game, and the piece chosen must be placed on the square at which the pawn had arrived.
The men take the adversaries who stand in their way, provided the road lies open ; or they may decline it, and must be set down in the same squares from which, the contrary men are taken. If the white queen be on 60, and a black knight on 46, the queen can take the knight, which then is to be moved off the board and the queen placed on 46 ; but if the knight be on 45, then the queen cannot take him, though he can take the queen, who then must be removed, and the knight placed, on 60 ; or suppose a white rook on 61, and a black bishop on 13, the rook can take the bishop, and afterivards is to be placed on 13.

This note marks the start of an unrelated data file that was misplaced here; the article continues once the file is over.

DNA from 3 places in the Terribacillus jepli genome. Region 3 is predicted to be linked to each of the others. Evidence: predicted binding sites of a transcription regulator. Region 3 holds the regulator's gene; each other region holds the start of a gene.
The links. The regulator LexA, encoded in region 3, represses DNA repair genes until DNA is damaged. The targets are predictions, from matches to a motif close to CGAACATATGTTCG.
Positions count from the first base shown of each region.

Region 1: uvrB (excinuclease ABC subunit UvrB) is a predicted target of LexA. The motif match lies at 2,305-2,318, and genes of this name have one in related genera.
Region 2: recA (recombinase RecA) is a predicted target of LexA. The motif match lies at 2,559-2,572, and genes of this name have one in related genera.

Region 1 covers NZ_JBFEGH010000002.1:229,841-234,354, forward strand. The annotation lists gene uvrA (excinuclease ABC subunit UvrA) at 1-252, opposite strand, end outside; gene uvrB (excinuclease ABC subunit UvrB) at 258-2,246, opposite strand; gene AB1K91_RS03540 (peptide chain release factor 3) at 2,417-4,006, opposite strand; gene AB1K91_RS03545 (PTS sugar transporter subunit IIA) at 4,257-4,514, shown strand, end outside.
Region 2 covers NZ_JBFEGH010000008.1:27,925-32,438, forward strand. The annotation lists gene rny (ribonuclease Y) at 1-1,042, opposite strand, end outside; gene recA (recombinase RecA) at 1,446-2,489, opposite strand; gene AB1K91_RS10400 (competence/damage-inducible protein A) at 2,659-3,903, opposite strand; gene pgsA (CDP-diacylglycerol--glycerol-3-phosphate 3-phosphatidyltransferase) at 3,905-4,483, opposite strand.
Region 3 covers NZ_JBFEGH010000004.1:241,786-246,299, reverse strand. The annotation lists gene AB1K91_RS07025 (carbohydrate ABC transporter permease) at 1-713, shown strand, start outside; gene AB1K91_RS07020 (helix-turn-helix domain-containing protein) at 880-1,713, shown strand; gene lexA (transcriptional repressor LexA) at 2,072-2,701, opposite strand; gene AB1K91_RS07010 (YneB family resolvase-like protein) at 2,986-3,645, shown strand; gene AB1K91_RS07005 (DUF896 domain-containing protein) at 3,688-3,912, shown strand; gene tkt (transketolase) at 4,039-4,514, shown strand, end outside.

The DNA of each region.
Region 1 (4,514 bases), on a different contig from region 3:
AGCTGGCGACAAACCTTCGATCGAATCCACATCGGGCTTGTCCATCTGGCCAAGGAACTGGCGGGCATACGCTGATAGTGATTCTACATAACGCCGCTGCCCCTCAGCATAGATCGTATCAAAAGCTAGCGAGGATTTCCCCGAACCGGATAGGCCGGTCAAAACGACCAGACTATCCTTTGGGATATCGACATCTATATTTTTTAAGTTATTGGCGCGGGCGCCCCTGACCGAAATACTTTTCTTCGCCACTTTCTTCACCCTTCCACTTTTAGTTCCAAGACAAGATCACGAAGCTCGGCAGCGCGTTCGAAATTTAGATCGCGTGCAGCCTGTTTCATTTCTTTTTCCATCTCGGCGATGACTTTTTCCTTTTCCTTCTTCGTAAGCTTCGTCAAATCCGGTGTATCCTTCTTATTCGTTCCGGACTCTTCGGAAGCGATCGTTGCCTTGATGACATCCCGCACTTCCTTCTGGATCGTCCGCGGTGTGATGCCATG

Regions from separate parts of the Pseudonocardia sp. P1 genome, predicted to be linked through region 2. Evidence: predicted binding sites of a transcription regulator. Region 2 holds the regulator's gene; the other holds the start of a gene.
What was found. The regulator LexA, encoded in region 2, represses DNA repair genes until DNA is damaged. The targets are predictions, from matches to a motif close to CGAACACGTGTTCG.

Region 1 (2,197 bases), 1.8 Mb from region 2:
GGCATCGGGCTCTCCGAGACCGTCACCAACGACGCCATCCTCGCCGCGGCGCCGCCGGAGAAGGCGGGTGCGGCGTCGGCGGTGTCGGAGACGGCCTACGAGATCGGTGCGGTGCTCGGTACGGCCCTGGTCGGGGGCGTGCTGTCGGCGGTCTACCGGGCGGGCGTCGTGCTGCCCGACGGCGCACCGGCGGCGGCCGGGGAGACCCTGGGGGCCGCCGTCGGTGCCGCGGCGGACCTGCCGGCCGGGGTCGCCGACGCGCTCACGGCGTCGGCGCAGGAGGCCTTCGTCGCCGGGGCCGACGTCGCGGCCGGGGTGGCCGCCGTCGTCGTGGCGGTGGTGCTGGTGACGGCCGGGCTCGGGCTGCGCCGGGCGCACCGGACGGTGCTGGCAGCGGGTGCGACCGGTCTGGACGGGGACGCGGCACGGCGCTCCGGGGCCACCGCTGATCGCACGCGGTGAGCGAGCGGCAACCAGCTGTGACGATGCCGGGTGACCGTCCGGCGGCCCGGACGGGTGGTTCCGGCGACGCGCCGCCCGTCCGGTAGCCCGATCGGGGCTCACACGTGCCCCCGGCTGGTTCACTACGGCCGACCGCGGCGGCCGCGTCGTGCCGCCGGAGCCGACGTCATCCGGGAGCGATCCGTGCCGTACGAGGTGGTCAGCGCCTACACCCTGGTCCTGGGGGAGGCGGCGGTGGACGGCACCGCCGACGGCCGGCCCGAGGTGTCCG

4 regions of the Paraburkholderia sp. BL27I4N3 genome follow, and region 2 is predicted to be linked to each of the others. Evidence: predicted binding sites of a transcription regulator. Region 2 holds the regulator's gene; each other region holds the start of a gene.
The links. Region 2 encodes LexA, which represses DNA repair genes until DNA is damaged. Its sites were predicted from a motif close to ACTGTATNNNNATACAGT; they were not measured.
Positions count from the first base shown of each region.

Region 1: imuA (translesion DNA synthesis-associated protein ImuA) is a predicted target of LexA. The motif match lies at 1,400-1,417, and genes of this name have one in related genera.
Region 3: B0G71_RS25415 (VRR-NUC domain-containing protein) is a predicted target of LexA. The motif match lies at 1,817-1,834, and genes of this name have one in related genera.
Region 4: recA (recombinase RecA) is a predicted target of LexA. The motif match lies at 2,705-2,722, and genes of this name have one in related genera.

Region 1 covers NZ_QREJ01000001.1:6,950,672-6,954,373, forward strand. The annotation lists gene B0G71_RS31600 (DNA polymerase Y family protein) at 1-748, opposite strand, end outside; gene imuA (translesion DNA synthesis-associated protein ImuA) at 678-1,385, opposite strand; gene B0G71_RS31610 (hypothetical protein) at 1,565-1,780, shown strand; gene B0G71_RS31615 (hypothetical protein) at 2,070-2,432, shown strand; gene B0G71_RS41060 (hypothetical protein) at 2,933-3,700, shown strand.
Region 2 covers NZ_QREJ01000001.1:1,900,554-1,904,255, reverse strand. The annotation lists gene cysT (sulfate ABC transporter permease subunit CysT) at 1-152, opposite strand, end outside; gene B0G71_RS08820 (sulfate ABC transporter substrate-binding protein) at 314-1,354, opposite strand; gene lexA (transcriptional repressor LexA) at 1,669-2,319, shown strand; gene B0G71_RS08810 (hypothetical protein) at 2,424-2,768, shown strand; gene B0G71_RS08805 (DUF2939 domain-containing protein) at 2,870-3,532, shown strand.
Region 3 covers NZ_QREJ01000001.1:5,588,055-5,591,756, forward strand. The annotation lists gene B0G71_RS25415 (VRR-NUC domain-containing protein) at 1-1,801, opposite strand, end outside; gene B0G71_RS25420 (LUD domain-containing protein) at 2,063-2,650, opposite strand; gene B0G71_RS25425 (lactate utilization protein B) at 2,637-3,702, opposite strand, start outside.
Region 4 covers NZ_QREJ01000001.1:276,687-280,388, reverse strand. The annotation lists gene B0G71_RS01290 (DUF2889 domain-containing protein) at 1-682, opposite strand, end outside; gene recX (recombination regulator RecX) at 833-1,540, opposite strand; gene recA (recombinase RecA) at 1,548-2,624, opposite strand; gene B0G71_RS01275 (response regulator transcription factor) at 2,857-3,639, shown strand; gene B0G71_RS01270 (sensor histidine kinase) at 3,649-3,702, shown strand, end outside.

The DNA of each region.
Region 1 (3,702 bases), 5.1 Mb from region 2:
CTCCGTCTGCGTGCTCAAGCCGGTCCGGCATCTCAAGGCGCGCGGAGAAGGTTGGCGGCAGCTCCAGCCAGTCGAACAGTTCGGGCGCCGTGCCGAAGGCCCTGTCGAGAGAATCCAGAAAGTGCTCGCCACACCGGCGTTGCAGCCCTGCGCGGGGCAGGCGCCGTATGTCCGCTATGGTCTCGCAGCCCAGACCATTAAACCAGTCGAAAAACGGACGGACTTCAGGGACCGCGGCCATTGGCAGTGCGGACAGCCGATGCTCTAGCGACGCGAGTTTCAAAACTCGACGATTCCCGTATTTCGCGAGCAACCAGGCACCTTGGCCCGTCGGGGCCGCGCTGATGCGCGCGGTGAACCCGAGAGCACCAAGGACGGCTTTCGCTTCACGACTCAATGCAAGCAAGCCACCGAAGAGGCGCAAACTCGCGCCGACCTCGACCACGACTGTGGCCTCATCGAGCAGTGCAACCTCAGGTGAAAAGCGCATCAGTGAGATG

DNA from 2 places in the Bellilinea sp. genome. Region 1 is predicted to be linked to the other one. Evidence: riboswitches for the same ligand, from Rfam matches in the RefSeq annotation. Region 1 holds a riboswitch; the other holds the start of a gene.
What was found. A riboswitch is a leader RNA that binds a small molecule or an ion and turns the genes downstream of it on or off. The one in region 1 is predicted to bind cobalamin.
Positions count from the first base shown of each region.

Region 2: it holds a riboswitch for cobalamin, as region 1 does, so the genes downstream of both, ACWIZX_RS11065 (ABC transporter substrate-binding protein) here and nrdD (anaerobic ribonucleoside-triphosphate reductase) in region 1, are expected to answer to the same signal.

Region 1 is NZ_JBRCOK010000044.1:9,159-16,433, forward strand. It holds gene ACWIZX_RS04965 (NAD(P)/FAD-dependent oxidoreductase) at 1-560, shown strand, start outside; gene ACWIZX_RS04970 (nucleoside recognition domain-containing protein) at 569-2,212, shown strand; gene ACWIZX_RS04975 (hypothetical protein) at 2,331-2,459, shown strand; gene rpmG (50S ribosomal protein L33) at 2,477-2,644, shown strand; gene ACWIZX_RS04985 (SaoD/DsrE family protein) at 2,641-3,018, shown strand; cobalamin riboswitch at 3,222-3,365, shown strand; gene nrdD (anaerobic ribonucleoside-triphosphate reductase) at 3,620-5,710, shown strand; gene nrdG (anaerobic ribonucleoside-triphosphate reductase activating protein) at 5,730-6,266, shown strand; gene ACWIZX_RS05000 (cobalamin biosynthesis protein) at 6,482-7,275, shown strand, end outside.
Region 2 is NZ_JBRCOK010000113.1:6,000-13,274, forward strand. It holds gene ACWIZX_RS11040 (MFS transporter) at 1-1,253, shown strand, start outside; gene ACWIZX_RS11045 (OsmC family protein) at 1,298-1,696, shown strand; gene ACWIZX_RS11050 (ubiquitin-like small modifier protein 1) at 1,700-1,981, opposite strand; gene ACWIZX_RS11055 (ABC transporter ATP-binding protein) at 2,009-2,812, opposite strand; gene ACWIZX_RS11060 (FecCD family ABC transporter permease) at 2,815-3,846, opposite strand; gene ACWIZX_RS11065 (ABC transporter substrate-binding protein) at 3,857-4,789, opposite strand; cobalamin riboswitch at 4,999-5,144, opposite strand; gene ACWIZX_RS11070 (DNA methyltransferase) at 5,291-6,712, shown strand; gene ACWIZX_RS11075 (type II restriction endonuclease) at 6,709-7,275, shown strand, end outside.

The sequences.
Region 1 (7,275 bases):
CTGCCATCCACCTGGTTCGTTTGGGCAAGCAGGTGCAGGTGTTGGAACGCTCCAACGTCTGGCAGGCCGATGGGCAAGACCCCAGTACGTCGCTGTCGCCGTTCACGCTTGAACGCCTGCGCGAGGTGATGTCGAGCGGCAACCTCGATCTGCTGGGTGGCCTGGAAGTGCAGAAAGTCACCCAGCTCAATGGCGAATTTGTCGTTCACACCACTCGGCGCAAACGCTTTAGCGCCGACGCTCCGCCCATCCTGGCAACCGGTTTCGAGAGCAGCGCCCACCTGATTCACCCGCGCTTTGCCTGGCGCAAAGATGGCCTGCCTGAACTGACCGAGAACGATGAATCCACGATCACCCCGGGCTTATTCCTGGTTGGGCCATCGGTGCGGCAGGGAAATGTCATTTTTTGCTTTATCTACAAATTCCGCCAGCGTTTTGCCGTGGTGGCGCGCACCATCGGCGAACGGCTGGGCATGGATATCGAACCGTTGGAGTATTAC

When the adversary's king is in a situation to be taken by you, you must say check, to him : by which you warn him to defend himself, either by changing his place, or by covering himself with one of his own men, or by taking the man who assaults him; if he can do none of these things, he is check-mated (chamat, the king is dead) and loses the game. The king cannot change his square, if he by so doing go into check; and when he has no man to play, and is not in check, yet is so blocked up, that he cannot move without going into check, this position is called a stalemate, and in this case the king, who is stale-mated, wins the game in England, but in France this situation makes a drawn game. Place the black king on 33, with pawns on 30 and 39 ; the white king on 44, a white bishop on 34, with pawns on 38 and 47 ', if the white king be moved to 35, black wins the game by a stale-mate, because the black king cannot be moved to 25 or 41, on account of the white bishop; nor to 26, 34, or 42, owing to the white king, as it is requisite that the kings should always be at least one